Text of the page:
HARLEY HAHN'S USENET CENTER
File Sharing Tutorial
Usenet was originally designed to enable users to share small text messages. Although Usenet technology has improved tremendously over the years, the basic principles have not changed: we are still limited to sharing small text messages.
This is why, when we want to share a binary file (or a collection of binary files), we must first encode the data as text. We then break the text into individual segments which become, in effect, small text messages. All of these segments are then uploaded, separately, to a Usenet server.
As we have discussed, whenever you share a large binary file, you will end up with hundreds, even thousands of segments. In our example, for instance, the AVI file we shared in the previous section of the tutorial required us to create and post (upload) no less than 1,895 segments.
At the end of the section in which we discussed yENC files and segments, I posed important two questions:
We are now ready to answer these questions.
File Sharing in the 1980s and 1990s
In the 1980s and 1990s, it was common for technically adept people to use Usenet to share software. Indeed, much of the early software that built the Internet was actually distributed via Usenet. However, the need for keeping track of a large number of segments was a big problem.
In those days, file sharing required a great deal of technical skill. For instance, to obtain a copy of a large binary file, you first had download all the segments manually, using a slow computer with an even slower dial-up Internet connection, without any help from the Web (which was still new at the time).
As the segments were downloading, you had to keep track of them to make sure that none were missing. Once all the segments were present and accounted for, you would use specialized tools to put together the pieces and then convert the data from text back into to binary. These tools were complicated, text- based programs that required you to master a variety of cryptic command-line options.
By the end of the 1990s, computers and Internet connections had become much faster, the Web had expanded enormously, and easy-to- use GUI-based (graphical user interface) tools were the norm. However, there was still no easy way for Usenet file sharers to keep track of all the segments need to upload and download binary files.
Introducing the NZB File
The situation changed significantly in 2001, when a group of British-based Usenet programmers established a Web site, newzbin.com, devoted to Usenet file sharing. As part of their effort, they saw a need for a simple, compact way to keep track of the large number of segments necessary for file sharing. To do so, they invented a new type of file, which they called an NZB file.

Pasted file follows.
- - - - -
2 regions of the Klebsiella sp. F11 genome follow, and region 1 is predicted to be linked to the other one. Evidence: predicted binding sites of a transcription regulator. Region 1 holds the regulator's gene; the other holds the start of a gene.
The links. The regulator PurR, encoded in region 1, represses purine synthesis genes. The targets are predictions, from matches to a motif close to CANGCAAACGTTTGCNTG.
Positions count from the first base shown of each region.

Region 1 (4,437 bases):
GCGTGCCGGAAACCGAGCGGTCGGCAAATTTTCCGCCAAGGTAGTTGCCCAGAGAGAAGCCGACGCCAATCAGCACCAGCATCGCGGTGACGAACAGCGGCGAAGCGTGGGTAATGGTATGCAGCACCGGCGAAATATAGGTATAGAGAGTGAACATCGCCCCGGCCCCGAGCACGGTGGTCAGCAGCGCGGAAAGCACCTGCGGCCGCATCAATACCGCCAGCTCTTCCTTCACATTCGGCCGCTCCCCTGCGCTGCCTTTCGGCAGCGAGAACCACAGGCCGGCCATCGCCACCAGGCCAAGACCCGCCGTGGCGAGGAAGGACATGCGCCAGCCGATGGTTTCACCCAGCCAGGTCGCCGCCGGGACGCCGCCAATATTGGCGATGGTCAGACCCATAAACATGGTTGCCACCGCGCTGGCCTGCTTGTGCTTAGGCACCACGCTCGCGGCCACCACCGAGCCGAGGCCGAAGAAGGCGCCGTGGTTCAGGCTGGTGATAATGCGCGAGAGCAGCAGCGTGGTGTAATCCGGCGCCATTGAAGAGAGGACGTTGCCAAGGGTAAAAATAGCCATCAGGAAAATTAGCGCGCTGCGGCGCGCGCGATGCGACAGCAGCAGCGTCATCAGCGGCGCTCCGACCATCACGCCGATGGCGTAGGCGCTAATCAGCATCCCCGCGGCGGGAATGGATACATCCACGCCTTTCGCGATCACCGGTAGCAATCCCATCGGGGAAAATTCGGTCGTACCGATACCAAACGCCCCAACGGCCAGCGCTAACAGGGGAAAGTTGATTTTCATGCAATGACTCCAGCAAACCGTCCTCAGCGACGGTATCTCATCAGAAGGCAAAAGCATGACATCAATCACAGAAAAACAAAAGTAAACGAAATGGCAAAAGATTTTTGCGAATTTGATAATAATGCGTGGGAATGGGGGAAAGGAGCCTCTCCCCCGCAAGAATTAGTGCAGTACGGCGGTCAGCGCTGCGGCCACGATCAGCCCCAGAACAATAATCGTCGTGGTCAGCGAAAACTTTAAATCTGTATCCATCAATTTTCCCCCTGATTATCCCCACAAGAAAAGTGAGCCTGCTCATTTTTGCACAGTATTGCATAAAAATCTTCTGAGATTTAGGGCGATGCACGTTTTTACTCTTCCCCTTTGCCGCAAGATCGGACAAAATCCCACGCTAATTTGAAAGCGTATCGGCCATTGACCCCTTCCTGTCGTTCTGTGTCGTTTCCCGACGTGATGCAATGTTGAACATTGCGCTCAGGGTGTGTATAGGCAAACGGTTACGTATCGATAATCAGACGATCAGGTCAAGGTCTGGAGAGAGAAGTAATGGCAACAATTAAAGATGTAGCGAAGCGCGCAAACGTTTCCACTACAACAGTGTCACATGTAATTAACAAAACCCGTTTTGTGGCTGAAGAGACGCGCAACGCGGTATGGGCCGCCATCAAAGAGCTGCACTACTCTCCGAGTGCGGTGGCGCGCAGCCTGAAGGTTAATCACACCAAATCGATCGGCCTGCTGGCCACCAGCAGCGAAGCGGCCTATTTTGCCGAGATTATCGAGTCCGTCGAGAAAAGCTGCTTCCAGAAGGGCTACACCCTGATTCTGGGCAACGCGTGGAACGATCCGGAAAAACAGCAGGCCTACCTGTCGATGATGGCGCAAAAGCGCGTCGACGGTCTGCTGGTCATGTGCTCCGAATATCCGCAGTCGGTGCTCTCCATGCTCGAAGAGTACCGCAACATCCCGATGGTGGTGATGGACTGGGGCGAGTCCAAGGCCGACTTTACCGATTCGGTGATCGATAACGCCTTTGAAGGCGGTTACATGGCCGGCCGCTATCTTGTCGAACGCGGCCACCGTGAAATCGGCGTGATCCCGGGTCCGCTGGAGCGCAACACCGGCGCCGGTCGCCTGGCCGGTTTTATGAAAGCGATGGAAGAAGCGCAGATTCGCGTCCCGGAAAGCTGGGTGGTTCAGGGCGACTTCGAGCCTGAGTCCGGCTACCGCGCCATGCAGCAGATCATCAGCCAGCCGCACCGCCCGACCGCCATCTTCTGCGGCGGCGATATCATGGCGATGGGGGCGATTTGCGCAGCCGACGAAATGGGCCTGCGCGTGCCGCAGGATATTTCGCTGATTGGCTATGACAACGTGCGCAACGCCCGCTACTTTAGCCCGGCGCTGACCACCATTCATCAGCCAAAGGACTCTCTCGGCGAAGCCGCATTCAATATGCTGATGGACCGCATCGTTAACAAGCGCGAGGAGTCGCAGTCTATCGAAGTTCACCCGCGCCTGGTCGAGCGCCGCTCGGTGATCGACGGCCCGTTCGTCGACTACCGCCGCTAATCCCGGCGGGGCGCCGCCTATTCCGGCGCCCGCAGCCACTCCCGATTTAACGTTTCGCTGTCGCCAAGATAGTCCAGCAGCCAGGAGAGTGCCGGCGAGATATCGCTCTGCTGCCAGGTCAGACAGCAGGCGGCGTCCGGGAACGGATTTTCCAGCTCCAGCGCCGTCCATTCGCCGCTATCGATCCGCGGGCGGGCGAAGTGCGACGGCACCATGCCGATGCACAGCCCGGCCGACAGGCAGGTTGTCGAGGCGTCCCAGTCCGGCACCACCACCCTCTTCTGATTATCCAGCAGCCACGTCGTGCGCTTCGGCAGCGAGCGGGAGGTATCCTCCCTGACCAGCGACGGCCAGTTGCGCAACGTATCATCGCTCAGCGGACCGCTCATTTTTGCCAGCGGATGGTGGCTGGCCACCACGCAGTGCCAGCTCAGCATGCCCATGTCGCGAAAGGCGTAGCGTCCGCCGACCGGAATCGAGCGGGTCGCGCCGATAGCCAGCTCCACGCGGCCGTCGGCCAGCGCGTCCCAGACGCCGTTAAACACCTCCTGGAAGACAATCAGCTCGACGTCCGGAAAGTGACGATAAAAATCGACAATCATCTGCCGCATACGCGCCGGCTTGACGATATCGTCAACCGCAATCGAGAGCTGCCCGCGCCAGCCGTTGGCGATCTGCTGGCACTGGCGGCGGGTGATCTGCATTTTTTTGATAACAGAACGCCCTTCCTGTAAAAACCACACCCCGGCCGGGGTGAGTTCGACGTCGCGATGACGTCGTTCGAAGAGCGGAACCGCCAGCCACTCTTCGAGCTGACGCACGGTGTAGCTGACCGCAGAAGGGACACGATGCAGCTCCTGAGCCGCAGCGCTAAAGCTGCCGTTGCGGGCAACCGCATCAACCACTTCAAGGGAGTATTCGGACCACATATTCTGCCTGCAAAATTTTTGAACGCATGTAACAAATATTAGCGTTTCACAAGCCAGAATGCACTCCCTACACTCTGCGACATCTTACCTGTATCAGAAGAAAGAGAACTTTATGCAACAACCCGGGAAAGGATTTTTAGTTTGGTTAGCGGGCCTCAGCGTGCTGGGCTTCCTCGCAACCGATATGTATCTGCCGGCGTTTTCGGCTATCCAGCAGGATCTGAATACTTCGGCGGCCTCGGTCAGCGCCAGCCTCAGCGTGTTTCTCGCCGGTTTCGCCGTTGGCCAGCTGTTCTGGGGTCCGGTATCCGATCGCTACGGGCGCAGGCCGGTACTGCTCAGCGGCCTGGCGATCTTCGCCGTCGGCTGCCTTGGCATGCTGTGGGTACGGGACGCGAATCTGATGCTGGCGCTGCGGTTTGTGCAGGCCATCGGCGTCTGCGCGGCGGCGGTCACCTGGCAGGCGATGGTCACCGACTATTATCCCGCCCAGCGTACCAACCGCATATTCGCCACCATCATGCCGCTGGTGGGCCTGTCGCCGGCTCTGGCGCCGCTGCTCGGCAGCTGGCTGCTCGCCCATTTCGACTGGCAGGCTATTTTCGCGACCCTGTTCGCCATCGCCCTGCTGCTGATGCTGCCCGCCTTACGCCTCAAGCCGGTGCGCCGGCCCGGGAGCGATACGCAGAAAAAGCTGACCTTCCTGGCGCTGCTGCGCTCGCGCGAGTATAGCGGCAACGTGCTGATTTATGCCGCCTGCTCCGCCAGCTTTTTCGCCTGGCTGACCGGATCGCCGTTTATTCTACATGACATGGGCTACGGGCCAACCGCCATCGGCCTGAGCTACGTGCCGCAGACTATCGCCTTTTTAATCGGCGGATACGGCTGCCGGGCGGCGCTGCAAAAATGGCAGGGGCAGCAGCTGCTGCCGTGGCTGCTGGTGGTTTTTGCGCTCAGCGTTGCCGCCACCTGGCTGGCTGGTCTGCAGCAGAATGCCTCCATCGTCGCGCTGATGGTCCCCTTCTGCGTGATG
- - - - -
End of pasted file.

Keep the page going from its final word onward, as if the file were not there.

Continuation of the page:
An NZB FILE — usually referred to, more simply as an NZB — is a small text file that contains a master list of all the segments needed to recreate one particular binary file. In other words, if you download all the segments listed in an NZB, you will have everything you need to recreate the binary file described by that NZB. Here is a quick example to show you how it works.
In previous sections of the tutorial, we discussed sharing a 640-megabyte video file named steal-this-film-2.avi. In order to do so, we created 56 different files, all of which needed to be shared. In order to post these 56 files, we used a posting program which created 1,895 segments, all of which were then uploaded as separate text files.
Among the 56 files were the 43 RAR (data) files and 10 PAR2 (error correction) files needed to re-create the original AVI file. In addition, there was an SFV (checksum) file, an NFO (information) file. Finally, there was an NZB file, named steal-this-film-2.avi, that was created by the posting program itself.
This particular NZB contains a list of all 1,895 segments, along with the name of the newsgroup to which they were posted. If someone wants a copy of our file, all he has to do is download the NZB and hand it off to his newsreader. The newsreader will then read the contents of the NZB and use the information to find the segments and download them. Once all 1,895 segments are downloaded, the newsreader will decode them to recover the 56 files. Finally, the newsreader will process RAR and PAR2 files to re-create a copy of the original AVI file.
Looking Inside an NZB File
In case you are curious, I'd like to take a moment with you to explore a sample NZB together. The NZB from our example, however, is huge, because there are so many segments. (In fact, that particular NZB contains 4,303 lines.) So, instead, we'll take a look at a much small, sample NZB. After discuss it, I'll show you the full NZB from our example.
At this point, you might wondering, do you really need to know what's inside an NZB file? The answer is, you don't. In fact, most Usenet users have never seen the inside of an NZB. Because NZB files are created by software and processed by software, you can simply let your programs do the work for you and ignore the details.
So, at this point, if you don't really care about technical details, please feel to skip the rest of the NZB discussion and jump directly to the next topic in the tutorial.
Understanding a Sample NZB File
Still with me? Good. Below is an example of a small NZB file. This NZB describes a two-file upload that I posted to Usenet. The two files are test.txt and test.par2. Take a quick look at the example, after which we will take it apart and discuss the pieces.